Kid Colt - Outlaw

Part of my childhood fascination with cowboys was born of the silver-age western comic books! These great stories and artwork were often the settings I used for my Johnny West adventures.

Kid Colt Outlaw was no exception. Here's the real story of Kid Colt:
"Blaine Colt grew up on the Flying-C Ranch, near Abiline, Wyoming. The son of ranch owner Dan Colt, Blaine taught himself from childhood to use a gun, proving to be a natural with the weapon that was his family's namesake. However Blaine had a temper as quick as his draw, and realising this, he normally avoided carrying a gun, in case he killed someone in a fit of anger. Things changed when Dan Colt got into a conflict with the Ranchers Protection Association, a racket run by Lash Larribee. They swindled Colt out of his land, and then Dan Colt was killed under suspicious circumstances. Upon hearing this, Blaine grabbed his guns, rode into town looking for Larribee and his men, and shot them down in cold blood, even though they were unarmed. Wanted for murder, Blaine was forced to go on the run (dime novels (e.g. the original, Golden Age version of the origin story) would romanticise this to make it clear that Larribee had killed the senior Colt, something that wasn't certain, and change the murder Blaine committed to a proper face-off where he outdrew Larribee in a fair fight, only to be falsely accused of murder by Larribee's men). For more than a decade, Blaine rode the west, becoming famous as Kid Colt, a wanted man with a heart of gold and using his guns fighting on the side of the angels. He encountered and made friends with fellow gunslingers such as the Two-Gun Kid and the Rawhide Kid, and faced off against some of the West's most colourful villains."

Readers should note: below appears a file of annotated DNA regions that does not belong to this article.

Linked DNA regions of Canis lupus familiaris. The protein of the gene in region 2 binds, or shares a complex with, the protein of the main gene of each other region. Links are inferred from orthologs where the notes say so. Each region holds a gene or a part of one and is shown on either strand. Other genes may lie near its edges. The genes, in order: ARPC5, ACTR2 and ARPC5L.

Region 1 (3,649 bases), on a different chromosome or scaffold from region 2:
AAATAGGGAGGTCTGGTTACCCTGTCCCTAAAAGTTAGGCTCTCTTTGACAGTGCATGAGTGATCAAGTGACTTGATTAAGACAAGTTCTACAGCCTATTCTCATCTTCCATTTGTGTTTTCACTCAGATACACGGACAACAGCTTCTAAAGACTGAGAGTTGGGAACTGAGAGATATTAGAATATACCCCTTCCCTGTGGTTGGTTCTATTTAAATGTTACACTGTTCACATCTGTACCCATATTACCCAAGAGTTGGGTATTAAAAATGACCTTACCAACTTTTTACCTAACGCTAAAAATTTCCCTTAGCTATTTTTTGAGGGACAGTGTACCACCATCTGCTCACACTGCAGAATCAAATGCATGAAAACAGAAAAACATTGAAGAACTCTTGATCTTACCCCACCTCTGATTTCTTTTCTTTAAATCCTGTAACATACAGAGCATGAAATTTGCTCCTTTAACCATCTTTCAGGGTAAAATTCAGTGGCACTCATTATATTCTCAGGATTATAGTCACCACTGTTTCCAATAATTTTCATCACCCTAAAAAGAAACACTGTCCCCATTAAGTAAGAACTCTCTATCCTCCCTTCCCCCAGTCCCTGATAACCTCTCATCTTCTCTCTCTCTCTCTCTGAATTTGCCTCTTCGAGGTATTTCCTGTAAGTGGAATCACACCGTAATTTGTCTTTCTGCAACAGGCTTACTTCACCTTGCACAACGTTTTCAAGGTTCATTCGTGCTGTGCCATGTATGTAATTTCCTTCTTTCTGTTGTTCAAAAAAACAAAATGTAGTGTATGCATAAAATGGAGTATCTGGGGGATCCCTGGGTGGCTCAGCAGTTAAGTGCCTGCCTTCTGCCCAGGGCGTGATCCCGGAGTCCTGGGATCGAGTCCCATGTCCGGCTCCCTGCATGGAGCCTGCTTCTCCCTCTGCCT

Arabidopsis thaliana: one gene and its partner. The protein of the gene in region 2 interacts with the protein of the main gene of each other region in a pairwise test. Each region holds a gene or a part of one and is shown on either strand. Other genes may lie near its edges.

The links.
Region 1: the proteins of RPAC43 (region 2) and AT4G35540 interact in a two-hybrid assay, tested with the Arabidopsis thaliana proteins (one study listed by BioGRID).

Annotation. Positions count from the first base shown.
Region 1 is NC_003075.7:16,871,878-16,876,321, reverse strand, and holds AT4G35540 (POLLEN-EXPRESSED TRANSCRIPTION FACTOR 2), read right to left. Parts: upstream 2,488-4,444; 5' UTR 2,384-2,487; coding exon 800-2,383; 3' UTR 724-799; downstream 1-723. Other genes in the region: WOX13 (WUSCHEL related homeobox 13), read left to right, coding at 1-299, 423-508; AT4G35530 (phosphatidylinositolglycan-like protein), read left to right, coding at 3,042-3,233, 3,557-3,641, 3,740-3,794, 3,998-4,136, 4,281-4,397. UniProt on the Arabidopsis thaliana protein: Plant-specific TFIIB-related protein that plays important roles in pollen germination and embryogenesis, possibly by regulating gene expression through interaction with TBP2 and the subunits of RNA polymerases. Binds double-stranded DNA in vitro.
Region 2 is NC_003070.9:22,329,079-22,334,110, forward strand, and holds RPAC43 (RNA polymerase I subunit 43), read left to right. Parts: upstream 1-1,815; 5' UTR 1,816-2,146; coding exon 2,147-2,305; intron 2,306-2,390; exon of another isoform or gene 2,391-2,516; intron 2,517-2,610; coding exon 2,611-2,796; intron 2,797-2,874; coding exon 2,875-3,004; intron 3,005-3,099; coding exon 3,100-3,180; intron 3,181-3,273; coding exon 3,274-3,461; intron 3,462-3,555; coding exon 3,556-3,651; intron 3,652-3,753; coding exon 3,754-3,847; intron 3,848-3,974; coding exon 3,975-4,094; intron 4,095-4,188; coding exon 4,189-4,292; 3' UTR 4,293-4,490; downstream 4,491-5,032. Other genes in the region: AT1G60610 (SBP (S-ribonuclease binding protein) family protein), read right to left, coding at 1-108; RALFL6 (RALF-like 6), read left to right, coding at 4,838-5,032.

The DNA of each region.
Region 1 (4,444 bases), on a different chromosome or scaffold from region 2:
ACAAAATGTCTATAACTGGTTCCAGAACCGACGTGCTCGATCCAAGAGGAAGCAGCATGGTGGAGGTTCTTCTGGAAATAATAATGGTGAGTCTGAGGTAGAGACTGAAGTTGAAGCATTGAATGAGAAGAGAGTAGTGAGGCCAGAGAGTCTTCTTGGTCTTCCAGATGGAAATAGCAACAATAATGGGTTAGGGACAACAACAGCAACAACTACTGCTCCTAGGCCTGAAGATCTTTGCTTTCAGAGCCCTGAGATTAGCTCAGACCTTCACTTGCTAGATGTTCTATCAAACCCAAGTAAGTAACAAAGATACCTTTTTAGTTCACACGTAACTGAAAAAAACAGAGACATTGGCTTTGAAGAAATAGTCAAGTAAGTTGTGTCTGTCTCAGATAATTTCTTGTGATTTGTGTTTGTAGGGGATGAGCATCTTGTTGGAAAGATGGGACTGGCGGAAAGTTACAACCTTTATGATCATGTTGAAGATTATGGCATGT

There's my inspiration, and here's the result:

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Body Decision

Like many collectors I have a PILE of broken body parts from Johnny and Chief Cherokee. That darn carmel plastic made in the first years has a tendency to turn brittle. I've actually had a figure crumble in my hands.. ;-(

I've often thought of what I could do with all these pieces. I didn't want to throw them away - Gosh, Johnny's been through enough over the last 40 years.

Then I thought, I could take some of these, glue them together and create a Johnny statue! Wouldn't that be cool!?

But a statue by itself seemed kinda lonely so I decided to also build a little diorama for the figure to stand on. With these thoughts in mind, I set off to the workbench....

Getting the Pieces

Here's a list of pieces I used to make my version of Kid Colt:
  • Custom Head - mine based on a modern GI Joe figure
  • Custom Hat - mine based on the vintage JW hat cast in white rubber
  • Custom Vest - my one of a kind creation of the cow spot vest shown in the comics. I used white felt over a black silk lining and then I 'painted' the black spots with a sharpie pen.
  • Custom gun rig and pistols - from The Toy Smith